We can see that the direction and purpose of the church has not changed over time. We are to be doing the same thing as the church when it was first formed. We are to proclaim a message of repentance, forgiveness, and love to the waiting world. It is a message that supersedes time and space. It is a message that says, and I paraphrase a motto of the United Church of Christ that says, "No matter who you are or where you are in life's journey, you are welcome here." And the "here" is the church of Jesus Christ.

The problem for us today is in getting that message out to a waiting world. It is the "e" word that is the problem. That "e" word is of course evangelism. Most people think that telling people about Jesus is the job of the pastor or at the very least some of the more outgoing and gregarious members of the church. Most of us just do not feel qualified to be a gospel messenger. But that is a mistake and a big one!

The word "evangelize" is used 54 times in the New Testament, evangel or gospel is used 76 times, and evangelist is used three times. These are good words. They are biblical words. We are told by Jesus himself that we are to be the ones who do the work of the evangelist. We can evangelize the world.

When we take the time to look at the varying ways in which we have been told to do this work of evangelism we come away with a sense of just how important this ministry is to the overall health of the church. Think for a moment of the various figurative representations used in the person and work of the Holy Spirit. The Spirit is described as: a dove in Matthew 3:6, a seal in Ephesians 1:13, oil in Hebrews 1:9, fire in Acts, rain in Zechariah, wind in John 3:8, a river in John 7:38, dew in Isaiah 18:4, and clothing in our gospel lesson for today. The point is that we have been given so much in terms of how we might go about describing the power and majesty of Jesus Christ that there really is no good excuse for our not doing exactly what we know we are to do.

The ministry that we call evangelism is a group enterprise when we are talking about how the task of evangelizing the world can be accomplished. It is true that not every single person is cut out to be knocking on doors proclaiming Jesus Christ is Lord. Not everyone is gifted as an evangelist, but there is always something that every church member can do in the work of evangelizing. In light of the ways that the power of the Holy Spirit is described throughout scripture it should be no surprise that there is somewhere and something for everyone to do in the church of Jesus Christ.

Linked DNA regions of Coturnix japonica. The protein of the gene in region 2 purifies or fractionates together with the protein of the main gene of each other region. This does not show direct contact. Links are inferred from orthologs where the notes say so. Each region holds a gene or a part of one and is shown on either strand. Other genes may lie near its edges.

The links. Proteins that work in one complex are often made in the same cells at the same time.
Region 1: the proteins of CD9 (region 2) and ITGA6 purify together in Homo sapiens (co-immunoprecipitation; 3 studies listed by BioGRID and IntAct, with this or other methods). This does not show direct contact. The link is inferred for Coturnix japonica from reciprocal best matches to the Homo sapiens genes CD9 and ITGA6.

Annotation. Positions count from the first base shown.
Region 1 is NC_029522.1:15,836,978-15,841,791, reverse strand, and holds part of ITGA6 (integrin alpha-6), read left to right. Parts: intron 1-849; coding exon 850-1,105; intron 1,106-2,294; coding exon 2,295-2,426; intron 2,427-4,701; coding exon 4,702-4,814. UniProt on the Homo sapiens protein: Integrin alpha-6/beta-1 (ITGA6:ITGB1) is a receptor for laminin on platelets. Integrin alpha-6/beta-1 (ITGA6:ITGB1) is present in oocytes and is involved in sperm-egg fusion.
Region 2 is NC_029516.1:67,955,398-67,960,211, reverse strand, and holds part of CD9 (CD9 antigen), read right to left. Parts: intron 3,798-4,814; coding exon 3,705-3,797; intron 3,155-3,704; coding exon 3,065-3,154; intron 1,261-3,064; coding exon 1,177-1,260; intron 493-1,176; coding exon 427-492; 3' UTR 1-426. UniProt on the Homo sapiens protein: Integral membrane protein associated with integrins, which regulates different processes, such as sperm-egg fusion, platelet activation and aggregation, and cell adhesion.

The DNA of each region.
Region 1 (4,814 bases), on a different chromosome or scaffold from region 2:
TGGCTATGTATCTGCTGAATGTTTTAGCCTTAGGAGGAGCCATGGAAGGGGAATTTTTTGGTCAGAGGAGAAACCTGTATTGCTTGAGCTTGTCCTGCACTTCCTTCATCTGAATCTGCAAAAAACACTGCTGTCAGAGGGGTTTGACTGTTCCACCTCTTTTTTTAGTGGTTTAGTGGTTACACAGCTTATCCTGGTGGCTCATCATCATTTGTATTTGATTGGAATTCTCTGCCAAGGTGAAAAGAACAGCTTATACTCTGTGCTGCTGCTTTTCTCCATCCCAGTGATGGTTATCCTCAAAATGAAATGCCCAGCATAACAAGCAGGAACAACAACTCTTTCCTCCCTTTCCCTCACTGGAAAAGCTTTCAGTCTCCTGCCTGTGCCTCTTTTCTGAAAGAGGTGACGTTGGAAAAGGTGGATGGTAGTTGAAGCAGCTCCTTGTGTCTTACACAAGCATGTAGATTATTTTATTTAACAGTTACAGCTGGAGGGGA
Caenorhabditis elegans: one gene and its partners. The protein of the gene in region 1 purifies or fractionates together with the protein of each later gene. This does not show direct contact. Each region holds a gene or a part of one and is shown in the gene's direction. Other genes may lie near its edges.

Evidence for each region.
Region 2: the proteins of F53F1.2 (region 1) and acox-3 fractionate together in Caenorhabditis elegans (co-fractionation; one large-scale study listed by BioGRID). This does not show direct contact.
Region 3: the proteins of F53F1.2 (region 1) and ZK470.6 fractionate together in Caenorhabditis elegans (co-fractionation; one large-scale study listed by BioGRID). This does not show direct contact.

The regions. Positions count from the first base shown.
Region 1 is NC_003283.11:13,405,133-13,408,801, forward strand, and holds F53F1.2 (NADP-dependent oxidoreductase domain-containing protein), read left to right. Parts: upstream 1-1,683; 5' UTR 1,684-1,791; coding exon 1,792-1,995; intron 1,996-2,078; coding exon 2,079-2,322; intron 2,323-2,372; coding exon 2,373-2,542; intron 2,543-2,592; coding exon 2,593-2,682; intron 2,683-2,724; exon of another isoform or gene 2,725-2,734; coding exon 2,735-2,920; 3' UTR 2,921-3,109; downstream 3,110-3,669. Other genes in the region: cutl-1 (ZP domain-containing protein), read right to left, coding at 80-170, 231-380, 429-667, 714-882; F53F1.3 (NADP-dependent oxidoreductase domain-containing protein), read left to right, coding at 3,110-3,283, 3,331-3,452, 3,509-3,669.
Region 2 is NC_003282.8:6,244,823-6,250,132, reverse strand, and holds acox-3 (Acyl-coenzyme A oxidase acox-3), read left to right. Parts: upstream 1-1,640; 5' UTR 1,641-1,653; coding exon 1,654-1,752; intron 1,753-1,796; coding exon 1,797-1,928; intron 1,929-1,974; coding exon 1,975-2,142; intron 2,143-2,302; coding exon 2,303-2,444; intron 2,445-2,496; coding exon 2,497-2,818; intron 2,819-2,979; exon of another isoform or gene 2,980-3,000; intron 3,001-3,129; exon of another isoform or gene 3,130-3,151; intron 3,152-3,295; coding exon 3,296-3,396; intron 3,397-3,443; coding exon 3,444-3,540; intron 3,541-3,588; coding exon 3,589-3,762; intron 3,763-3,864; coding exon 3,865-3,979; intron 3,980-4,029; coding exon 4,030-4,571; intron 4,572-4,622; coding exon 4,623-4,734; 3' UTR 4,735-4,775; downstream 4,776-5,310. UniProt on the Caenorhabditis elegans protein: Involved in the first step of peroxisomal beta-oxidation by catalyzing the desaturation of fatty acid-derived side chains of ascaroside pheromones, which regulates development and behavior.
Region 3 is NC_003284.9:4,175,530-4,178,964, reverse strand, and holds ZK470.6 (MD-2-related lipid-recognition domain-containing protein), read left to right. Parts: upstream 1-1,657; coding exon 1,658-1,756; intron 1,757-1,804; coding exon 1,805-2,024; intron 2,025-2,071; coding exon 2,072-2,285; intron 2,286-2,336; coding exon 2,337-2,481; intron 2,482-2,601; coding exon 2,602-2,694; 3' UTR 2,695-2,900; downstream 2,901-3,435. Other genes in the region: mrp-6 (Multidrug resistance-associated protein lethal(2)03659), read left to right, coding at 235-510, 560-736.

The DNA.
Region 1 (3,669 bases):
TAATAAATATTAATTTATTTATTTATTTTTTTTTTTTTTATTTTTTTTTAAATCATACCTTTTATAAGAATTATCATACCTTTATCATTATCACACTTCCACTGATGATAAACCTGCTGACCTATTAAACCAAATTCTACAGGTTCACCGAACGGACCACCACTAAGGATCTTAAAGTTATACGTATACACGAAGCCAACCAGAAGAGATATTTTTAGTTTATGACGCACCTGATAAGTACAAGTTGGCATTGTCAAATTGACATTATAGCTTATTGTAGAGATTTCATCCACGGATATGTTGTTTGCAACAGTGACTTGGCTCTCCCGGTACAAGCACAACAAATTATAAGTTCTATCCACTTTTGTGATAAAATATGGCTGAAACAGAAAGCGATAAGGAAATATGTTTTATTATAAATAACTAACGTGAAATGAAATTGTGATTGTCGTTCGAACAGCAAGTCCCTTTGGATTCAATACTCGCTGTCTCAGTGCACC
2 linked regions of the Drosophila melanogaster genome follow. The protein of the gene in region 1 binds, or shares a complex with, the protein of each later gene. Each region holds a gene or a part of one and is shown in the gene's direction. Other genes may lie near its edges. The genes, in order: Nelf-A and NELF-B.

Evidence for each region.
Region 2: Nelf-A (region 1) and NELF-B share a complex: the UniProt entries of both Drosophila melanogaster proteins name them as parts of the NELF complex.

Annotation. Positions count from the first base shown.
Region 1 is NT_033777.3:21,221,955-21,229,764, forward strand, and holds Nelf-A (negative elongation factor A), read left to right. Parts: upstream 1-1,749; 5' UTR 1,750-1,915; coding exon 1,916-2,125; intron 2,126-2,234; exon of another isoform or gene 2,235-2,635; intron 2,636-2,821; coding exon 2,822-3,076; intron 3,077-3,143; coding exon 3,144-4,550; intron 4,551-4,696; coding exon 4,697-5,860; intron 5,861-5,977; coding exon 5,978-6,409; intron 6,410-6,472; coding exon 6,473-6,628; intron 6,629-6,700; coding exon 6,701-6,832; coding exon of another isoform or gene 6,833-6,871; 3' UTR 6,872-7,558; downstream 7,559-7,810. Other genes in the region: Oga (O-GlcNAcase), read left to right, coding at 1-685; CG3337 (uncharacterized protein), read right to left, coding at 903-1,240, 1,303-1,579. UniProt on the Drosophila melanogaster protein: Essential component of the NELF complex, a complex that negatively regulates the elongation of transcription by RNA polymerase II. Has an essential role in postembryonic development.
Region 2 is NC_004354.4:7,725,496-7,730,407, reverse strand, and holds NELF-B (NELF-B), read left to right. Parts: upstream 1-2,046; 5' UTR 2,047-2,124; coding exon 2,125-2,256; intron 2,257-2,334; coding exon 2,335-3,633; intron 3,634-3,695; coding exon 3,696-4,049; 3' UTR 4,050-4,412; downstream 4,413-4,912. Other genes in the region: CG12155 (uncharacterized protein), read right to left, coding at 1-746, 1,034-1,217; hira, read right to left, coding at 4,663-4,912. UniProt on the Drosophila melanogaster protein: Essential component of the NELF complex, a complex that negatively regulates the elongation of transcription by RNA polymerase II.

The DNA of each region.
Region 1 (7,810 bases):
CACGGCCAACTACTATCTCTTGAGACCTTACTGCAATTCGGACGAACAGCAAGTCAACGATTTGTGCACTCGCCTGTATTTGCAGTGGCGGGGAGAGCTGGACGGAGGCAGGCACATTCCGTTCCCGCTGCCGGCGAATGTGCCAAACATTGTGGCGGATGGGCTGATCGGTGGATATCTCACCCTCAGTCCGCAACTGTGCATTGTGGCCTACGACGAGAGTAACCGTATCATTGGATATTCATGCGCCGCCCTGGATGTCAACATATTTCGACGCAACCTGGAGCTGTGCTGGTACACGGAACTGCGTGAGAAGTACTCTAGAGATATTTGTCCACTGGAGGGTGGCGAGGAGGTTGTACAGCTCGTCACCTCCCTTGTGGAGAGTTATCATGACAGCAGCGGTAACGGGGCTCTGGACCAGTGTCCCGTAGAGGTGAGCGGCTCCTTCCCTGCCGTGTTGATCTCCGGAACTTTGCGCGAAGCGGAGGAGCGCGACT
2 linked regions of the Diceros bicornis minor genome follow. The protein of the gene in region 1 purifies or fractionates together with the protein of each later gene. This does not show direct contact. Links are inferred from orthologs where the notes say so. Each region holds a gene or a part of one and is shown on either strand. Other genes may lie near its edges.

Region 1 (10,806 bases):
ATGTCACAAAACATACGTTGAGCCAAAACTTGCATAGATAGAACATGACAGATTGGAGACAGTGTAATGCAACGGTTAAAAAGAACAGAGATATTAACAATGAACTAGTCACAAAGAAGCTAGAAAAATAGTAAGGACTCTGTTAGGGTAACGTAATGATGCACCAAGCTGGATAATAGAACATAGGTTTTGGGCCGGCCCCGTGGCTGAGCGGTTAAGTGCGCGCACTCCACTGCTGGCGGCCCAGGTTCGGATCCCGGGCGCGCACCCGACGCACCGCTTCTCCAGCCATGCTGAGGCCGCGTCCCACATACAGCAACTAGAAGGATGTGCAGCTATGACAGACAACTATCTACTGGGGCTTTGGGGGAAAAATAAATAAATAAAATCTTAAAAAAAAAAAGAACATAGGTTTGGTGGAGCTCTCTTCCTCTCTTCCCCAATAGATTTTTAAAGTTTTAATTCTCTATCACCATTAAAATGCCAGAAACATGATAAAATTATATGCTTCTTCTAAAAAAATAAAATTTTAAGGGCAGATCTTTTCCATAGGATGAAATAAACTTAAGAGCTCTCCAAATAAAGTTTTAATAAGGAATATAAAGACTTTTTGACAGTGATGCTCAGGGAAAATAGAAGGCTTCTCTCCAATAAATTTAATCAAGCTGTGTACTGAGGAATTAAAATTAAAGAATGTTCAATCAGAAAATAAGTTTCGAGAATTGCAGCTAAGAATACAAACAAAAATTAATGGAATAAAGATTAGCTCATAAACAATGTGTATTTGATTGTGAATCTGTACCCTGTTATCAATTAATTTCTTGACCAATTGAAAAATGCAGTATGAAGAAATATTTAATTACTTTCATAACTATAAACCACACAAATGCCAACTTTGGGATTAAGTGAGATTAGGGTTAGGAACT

That should be a liberating notion to those who feel threatened by not being able to speak in public.

Our journey from Ash Wednesday to Easter has shown us that Jesus was anointed to preach good news to the poor, to proclaim release to the captives, recovery of sight to the blind, and to set at liberty those who are oppressed. That is the work of those who want to follow Jesus in their own lives. The good news is that we like Paul and the disciples of old can be servants of the ultimate servant to all, even Jesus who is Christ.

We must be like Paul, when he said, "For I am not ashamed of this good news about Christ. It is the power of God at work, saving everyone who believes -- Jews first and also Gentiles." This good news tells us how God makes us right in his sight. This is accomplished from start to finish by faith. As the scriptures say, "It is through faith that a righteous person has life" (Romans 1:16-17 NLT).

The witness of the early church was not based on the empty tomb but on the encounter of the disciples with the risen Lord.

I passed on to you what was most important and what had also been passed on to me -- that Christ died for our sins, just as the scriptures said. He was buried, and he was raised from the dead on the third day, as the scriptures said. He was seen by Peter and then by the twelve apostles. After that, he was seen by more than 500 of his followers at one time, most of whom are still alive, though some have died by now. Then he was seen by James and later by all the apostles. Last of all, I saw him, too, long after the others, as though I had been born at the wrong time.
-- 1 Corinthians 15:3-8 NLT

This is always the basis of a genuine resurrection faith.

A young, ambitious pastor was called to serve in a certain church. He was warned by his predecessor that this congregation was "dead." It was not even worth trying to save. But this pastor accepted the call because he believed with God's guidance he could bring life to that church.